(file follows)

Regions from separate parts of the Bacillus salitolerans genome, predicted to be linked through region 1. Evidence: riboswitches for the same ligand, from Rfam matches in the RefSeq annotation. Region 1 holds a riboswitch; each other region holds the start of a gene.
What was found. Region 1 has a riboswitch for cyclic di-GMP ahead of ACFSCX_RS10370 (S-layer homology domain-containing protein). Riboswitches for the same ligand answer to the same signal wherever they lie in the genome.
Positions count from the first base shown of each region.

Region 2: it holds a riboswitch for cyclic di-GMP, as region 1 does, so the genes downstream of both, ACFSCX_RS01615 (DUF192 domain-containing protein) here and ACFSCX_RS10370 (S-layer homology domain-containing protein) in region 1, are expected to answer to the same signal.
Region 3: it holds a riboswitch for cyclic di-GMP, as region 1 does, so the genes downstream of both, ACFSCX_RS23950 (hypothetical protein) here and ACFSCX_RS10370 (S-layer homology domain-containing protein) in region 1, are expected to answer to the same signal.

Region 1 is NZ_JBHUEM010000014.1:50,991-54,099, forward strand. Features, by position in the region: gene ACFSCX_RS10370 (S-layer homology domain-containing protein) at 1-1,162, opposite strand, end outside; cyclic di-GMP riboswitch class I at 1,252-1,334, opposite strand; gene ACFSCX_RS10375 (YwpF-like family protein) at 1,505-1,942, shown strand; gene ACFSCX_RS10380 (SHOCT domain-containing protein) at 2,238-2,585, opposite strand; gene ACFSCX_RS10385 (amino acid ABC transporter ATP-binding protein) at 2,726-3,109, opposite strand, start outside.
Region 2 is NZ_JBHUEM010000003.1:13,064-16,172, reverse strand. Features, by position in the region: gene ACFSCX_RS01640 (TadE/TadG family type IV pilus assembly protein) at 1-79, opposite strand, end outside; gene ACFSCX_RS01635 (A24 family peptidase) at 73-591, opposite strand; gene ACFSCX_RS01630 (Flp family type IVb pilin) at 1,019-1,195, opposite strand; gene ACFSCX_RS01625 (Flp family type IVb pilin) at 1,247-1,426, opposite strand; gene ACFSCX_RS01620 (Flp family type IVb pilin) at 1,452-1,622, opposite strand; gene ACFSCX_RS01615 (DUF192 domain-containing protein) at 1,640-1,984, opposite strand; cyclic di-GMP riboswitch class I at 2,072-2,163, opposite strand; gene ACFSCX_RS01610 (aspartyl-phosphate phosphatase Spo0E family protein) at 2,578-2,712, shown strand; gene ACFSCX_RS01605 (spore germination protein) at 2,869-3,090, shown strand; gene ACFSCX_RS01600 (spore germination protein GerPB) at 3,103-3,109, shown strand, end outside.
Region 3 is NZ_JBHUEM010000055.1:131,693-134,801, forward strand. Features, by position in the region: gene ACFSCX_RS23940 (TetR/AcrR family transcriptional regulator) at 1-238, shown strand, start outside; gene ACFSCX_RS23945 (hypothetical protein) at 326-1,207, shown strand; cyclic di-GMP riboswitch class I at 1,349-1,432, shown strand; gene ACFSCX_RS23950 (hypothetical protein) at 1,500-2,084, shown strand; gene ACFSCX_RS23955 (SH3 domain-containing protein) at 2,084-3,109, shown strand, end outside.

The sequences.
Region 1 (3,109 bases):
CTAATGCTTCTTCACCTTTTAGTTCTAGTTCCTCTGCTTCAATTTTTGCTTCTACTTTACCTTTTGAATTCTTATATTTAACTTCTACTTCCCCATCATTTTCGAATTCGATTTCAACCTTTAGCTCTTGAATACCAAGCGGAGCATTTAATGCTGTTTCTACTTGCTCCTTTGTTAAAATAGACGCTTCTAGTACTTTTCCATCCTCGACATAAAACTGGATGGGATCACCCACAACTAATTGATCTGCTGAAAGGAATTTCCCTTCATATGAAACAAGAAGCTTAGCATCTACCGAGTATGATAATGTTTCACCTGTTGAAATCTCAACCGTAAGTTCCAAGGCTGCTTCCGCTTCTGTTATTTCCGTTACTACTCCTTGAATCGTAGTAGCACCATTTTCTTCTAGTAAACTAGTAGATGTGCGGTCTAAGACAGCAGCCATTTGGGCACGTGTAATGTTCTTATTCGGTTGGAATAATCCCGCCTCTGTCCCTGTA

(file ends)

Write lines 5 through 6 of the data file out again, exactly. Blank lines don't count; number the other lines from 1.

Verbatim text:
Region 3: it holds a riboswitch for cyclic di-GMP, as region 1 does, so the genes downstream of both, ACFSCX_RS23950 (hypothetical protein) here and ACFSCX_RS10370 (S-layer homology domain-containing protein) in region 1, are expected to answer to the same signal.

Region 1 is NZ_JBHUEM010000014.1:50,991-54,099, forward strand. Features, by position in the region: gene ACFSCX_RS10370 (S-layer homology domain-containing protein) at 1-1,162, opposite strand, end outside; cyclic di-GMP riboswitch class I at 1,252-1,334, opposite strand; gene ACFSCX_RS10375 (YwpF-like family protein) at 1,505-1,942, shown strand; gene ACFSCX_RS10380 (SHOCT domain-containing protein) at 2,238-2,585, opposite strand; gene ACFSCX_RS10385 (amino acid ABC transporter ATP-binding protein) at 2,726-3,109, opposite strand, start outside.